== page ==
I will start this by saying, when I first started canning I was really intimidated. Seriously, preserving my own food seemed like a huge mountain to climb. How long would it take? Would I completely screw it up? What if I gave my family botulism??? I figured though, if I was switching to a more self sustainable and independent lifestyle, I needed to start preserving my own food. So, I started with what is considered an easy recipe, strawberry jam. I took a recipe from The Pioneer Woman, who actually took her recipe from the good old-fashioned Ball canning book.
Water bath canning is used specifically for acidic foods. Do not, I repeat, do not, can anything non-acidic in a water bath pot. You will need a pressure canner if you want to can something non-acidic.
This is what you will need:
A humongous canning pot ~ this thing is huge! I honestly had no idea I would need one this big. The suggestion is that you do not use it on a glass top stove, but that’s what I have. I took the risk and canned anyway, my stove is fine.
A canning rack ~ as you would guess, this holds the jars in the pot so that you can place them in the pot and take them out.
A canning set ~ which includes tongs to lift the hot jars from the canner, magnetic lifter (this isn’t necessary but helpful) which magnetically grabs the hot canning tops from the boiling water, a funnel to help transfer the good stuff from a boiling pot to your jars, and lastly, a little wand that helps you get rid of air bubbles and measures how much space you should have in your jars. The wand is not at all necessary but kind of helpful. The first time I canned I completely forgot about it and didn’t use it.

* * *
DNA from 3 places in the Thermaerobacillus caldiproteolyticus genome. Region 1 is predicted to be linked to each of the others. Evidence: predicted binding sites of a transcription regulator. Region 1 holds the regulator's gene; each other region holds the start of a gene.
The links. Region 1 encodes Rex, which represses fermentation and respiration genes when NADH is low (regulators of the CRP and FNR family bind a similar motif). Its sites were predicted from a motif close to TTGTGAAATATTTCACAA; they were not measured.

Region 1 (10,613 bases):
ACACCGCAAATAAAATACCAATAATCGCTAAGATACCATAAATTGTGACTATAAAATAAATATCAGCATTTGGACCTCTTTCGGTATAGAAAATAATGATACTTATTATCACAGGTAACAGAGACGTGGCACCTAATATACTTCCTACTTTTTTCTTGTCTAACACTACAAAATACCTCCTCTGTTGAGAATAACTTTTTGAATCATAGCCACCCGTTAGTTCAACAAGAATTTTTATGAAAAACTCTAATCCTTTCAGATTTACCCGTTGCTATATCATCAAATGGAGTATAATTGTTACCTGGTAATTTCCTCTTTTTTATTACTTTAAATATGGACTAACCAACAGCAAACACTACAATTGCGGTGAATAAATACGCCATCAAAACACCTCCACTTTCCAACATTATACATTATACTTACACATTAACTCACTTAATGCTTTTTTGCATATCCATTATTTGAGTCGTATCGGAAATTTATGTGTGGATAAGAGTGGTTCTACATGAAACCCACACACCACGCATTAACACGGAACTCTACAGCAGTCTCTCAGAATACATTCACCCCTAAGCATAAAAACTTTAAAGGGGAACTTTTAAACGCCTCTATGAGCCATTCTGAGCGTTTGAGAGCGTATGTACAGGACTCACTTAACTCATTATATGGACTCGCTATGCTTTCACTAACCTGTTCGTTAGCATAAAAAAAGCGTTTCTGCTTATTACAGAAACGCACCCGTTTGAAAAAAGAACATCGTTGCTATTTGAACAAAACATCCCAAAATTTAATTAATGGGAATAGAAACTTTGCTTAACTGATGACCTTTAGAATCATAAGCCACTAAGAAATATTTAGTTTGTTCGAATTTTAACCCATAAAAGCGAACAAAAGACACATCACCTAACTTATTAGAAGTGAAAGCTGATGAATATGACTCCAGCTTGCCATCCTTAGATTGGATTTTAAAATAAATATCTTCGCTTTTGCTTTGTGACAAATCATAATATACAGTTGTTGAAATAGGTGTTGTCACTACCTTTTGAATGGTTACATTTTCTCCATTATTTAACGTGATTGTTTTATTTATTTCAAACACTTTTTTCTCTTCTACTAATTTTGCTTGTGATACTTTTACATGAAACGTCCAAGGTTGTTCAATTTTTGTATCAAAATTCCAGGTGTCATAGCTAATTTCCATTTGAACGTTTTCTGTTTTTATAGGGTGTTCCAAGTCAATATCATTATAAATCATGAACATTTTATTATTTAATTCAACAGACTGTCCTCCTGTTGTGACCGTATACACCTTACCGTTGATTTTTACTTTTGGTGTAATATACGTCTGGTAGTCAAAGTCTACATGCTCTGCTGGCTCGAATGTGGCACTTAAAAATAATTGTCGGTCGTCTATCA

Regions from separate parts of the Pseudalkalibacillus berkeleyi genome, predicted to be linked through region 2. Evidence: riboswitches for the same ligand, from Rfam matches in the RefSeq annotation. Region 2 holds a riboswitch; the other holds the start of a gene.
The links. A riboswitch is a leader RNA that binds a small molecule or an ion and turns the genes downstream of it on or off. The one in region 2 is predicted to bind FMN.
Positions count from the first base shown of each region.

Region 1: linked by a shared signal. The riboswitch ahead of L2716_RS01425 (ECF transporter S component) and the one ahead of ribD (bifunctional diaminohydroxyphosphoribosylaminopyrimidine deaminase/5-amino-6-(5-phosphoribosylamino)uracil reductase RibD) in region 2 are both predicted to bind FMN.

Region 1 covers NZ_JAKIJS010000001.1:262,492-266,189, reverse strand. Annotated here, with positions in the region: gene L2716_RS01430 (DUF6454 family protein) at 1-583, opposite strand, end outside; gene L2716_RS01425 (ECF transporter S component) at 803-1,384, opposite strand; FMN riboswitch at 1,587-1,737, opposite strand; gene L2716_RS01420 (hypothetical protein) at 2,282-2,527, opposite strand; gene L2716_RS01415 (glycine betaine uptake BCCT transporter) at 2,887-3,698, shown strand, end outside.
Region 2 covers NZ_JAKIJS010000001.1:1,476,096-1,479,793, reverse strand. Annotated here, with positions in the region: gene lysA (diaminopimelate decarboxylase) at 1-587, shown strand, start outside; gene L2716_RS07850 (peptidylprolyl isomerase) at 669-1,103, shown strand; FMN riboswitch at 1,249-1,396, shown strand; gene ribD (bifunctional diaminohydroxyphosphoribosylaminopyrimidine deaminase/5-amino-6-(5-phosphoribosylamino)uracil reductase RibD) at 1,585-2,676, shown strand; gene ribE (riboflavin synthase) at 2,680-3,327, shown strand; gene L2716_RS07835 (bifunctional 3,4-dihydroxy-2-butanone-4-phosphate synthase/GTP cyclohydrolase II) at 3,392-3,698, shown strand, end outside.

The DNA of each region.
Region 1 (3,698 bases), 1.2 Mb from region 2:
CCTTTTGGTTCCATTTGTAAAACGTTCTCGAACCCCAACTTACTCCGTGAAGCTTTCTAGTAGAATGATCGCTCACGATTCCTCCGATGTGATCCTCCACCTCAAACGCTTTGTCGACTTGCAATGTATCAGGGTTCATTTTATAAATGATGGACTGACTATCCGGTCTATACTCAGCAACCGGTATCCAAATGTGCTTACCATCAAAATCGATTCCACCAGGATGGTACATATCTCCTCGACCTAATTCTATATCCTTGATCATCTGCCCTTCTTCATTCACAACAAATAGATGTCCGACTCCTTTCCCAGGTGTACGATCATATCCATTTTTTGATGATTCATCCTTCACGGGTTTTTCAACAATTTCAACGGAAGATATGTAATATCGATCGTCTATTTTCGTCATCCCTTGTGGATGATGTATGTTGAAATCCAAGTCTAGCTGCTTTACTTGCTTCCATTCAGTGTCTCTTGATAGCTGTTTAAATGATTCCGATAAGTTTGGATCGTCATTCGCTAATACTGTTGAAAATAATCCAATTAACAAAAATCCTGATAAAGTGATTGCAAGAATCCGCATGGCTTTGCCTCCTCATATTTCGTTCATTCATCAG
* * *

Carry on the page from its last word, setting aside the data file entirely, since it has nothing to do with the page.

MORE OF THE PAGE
Small Jars with lids ~ this can be any brand, I like to use the Ball brand mason jars because they ‘pop’ when you finish canning them.
For the Jam you’ll need:
Lots of red, delicious strawberries
First, you’re going to want to fill up your extra large canning pot with water and begin heating it up to a warm bath.
Then place your jars, with the lids off, onto the rack and put them into the hot water. This will heat up your jars for when you place the boiling deliciousness into them later.
While you have the jars heating up, place the center lids of your jars into another pot of hot water. It doesn’t need to boil, but it does need to get really hot.
Next, you are going to take your strawberries and mash them up as best you can. You can leave some chunks, but try and mash them up pretty good. You’re going to need 6 cups of mashed strawberries. Scoop them into another pot.
After you have completed the difficult mashing task, add 4 tablespoons of lemon juice to your strawberries. This will make sure your strawberries are acidic enough for canning. When you water bath can, the more acidic, the better. You can also use juice directly from a lemon, 4 tablespoons usually equates to one lemon.
Pour in your package of pectin and whisk until blended.
Then, add half a pat of butter (which is about half a tablespoon?) I’m not sure if it’s a real measurement. The butter will help decrease the amount of foam you will have at the top of your boiling jam.